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The energetics of the general circulation of the atmosphere in southern hemisphere during the IGY part II: The cycle of the energetics of the atmosphere in southern hemisphere

  • J. Pinto Peixoto
  • J. A. M. Corte-Real
Article

Summary

The spatio-temporal distribution in the mixed space-time domain of some components of the cycle of the energetics of the general circulation in southern hemisphere during the IGY are analyzed and discussed.

Tentative box diagrams of the energy cycle are given for summer, winter and annual mean conditions, on the basis of an assumption concerning the dissipation of eddy kinetic energy. The general features of the energy cycle in southern hemisphere are similar to those observed in the northern hemisphere; the intensity of the general circulation is higher in winter. The transequatorial interactions between the two hemispheres are important specially during southern hemisphere summer. The generation of zonal available potential energy is stronger in summer, and is one of the most important sources of energy to maintain the general circulation; diabatic heating due to the release of latent heat in the phase transitions of water vapour gives the dominant contribution to the generation of zonal available potential energy. The rate of generation of eddy available potential energy, indirectly estimated, is higher in summer while the baroclinic process of transformation of zonal available potential energy into eddy available potential energy is more intense in winter. The antarctic continent seems to play an important role in the energetics of southern hemisphere; its contributions to the generation of zonal available potential energy and to the conversion of this form of energy into eddy available potential energy are noteworthy.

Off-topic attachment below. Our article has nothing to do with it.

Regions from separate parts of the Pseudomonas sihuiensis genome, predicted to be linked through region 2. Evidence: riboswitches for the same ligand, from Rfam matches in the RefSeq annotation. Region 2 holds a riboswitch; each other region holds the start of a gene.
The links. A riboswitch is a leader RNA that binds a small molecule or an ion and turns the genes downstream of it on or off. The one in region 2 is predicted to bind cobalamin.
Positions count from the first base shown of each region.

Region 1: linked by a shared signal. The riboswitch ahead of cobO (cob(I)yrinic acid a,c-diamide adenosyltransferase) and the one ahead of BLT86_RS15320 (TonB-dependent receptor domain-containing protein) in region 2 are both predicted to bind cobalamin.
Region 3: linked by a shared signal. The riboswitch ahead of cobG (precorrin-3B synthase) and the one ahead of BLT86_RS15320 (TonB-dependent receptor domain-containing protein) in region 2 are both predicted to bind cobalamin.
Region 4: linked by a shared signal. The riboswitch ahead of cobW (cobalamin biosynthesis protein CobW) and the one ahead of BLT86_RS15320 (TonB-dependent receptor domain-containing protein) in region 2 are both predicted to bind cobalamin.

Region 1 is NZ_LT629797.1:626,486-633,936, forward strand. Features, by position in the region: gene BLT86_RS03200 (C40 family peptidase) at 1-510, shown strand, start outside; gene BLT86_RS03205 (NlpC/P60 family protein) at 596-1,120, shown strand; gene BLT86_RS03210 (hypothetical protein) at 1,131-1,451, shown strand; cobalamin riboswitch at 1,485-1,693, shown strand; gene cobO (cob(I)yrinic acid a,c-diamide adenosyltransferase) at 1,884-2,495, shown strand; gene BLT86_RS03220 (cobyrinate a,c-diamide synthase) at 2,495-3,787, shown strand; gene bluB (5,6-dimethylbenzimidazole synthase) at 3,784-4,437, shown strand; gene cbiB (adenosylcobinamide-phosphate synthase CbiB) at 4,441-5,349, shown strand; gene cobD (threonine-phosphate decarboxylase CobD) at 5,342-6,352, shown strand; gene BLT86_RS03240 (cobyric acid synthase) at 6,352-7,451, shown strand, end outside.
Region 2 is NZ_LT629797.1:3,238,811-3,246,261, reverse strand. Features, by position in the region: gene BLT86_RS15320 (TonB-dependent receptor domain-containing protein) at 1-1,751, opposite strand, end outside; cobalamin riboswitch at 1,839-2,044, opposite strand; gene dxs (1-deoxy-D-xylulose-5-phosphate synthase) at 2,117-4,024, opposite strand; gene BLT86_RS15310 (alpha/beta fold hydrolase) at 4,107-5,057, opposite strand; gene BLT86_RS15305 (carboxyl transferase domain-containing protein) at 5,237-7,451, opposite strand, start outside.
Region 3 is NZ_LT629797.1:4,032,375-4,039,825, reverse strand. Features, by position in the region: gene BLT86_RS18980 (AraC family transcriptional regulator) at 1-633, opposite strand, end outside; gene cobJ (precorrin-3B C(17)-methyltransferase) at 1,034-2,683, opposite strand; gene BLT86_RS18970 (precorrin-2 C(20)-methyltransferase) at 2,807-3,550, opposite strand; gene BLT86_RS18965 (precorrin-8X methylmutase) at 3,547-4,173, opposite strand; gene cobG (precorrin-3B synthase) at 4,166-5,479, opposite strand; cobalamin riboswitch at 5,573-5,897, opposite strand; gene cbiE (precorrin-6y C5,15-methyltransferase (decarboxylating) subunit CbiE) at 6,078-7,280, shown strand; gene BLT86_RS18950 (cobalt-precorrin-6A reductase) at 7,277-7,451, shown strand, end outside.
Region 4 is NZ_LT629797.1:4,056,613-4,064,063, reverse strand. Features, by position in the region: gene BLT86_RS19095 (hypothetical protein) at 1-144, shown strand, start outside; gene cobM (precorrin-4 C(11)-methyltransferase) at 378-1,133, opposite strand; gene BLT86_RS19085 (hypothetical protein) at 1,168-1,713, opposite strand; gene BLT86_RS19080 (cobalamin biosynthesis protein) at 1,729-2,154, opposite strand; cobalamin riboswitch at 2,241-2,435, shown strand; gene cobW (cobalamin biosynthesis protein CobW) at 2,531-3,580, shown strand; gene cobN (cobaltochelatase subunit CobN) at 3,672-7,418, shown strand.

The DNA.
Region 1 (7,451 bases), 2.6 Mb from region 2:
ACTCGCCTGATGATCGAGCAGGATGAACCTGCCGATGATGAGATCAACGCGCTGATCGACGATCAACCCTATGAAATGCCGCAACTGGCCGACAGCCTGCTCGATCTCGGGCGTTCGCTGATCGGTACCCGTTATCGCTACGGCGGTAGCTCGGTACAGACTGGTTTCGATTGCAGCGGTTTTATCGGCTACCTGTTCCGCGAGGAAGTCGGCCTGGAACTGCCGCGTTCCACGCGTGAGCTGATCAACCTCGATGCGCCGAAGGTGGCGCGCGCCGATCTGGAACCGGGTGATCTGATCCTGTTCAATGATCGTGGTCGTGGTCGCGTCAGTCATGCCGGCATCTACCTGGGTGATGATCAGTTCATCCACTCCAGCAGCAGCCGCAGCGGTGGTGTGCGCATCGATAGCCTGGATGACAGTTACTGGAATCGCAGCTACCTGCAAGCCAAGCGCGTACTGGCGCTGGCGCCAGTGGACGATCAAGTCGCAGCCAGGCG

Keywords

Water Vapour Potential Energy Latent Heat Southern Hemisphere General Circulation 
These keywords were added by machine and not by the authors. This process is experimental and the keywords may be updated as the learning algorithm improves.

Die Energetik der allgemeinen Zirkulation der Atmosphäre der Südhalbkugel im IGY. Teil II: Der Zyklus der Energetik der Atmosphäre in der südlichen Halbkugel

Zusammenfassung

Es wird eine räumliche and zeitliche Verteilung einiger Komponenten des Zyklus der Energetik der allgemeinen Zirkulation auf der Südhalbkugel im IGY analysiert und besprochen. Versuchsweise werden Diagramme für den Energiezyklus für Sommer, Winter und für den Jahresdurchschnitt auf Grund einer Annahme über die Zerstreuung der kinetischen Turbulezenergie angegeben. Die allgemeinen Verhältnisse des Energiezyklus auf der südlichen Halbkugel sind den auf der nördlichen Halbkugel beobachteten ähnlich; die Intensität der allgemeinen Zirkulation ist aber im Winter größer. Die äquator überschreitenden Wechselwirkungen zwischen den beiden Hemisphären sind speziell im Sommer der Südhemisphäre bedeutend. Die Bildung zonal verfügbarer potentieller Energie ist im Sommer stärker und sie ist eine der bedeutendsten Energiequellen für die Erhaltung der allgemeinen Zirkulation. Diabatische Erwärmung durch Auslösung von latenter Wärme beim Phasenübergang von Wasserdampf liefert den vorherrschenden Beitrag für die Bildung zonal verfügbarer potentieller Energie. Der Anteil der Bildung von verfügbarer potentieller Turbulenzenergie ist nach indirekter Schätzung im Sommer größer, während der barokline Prozeß der Umwandlung von zonal verfügbarer potentieller Energie in verfügbare potentielle Turbulenzenergie im Winter stärker ist. Der antarktische Kontinent scheint für die Energetik der südlichen Hemisphäre eine bedeutende Rolle zu spielen; seine Beiträge zur Bildung von zonal verfügbarer potentieller Energie und zur Umwandlung dieser Energieform in verfügbare potentielle Turbulenzenergie sind beachtenswert.

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Copyright information

© Springer-Verlag 1983

Authors and Affiliations

  • J. Pinto Peixoto
    • 1
    • 2
  • J. A. M. Corte-Real
    • 1
    • 2
  1. 1.Instituto GeofísicoFaculdade de Ciências da Universidade de LisboaLisboaPortugal
  2. 2.Department of Atmospheric ScienceUniversity of MissouriColumbiaUSA

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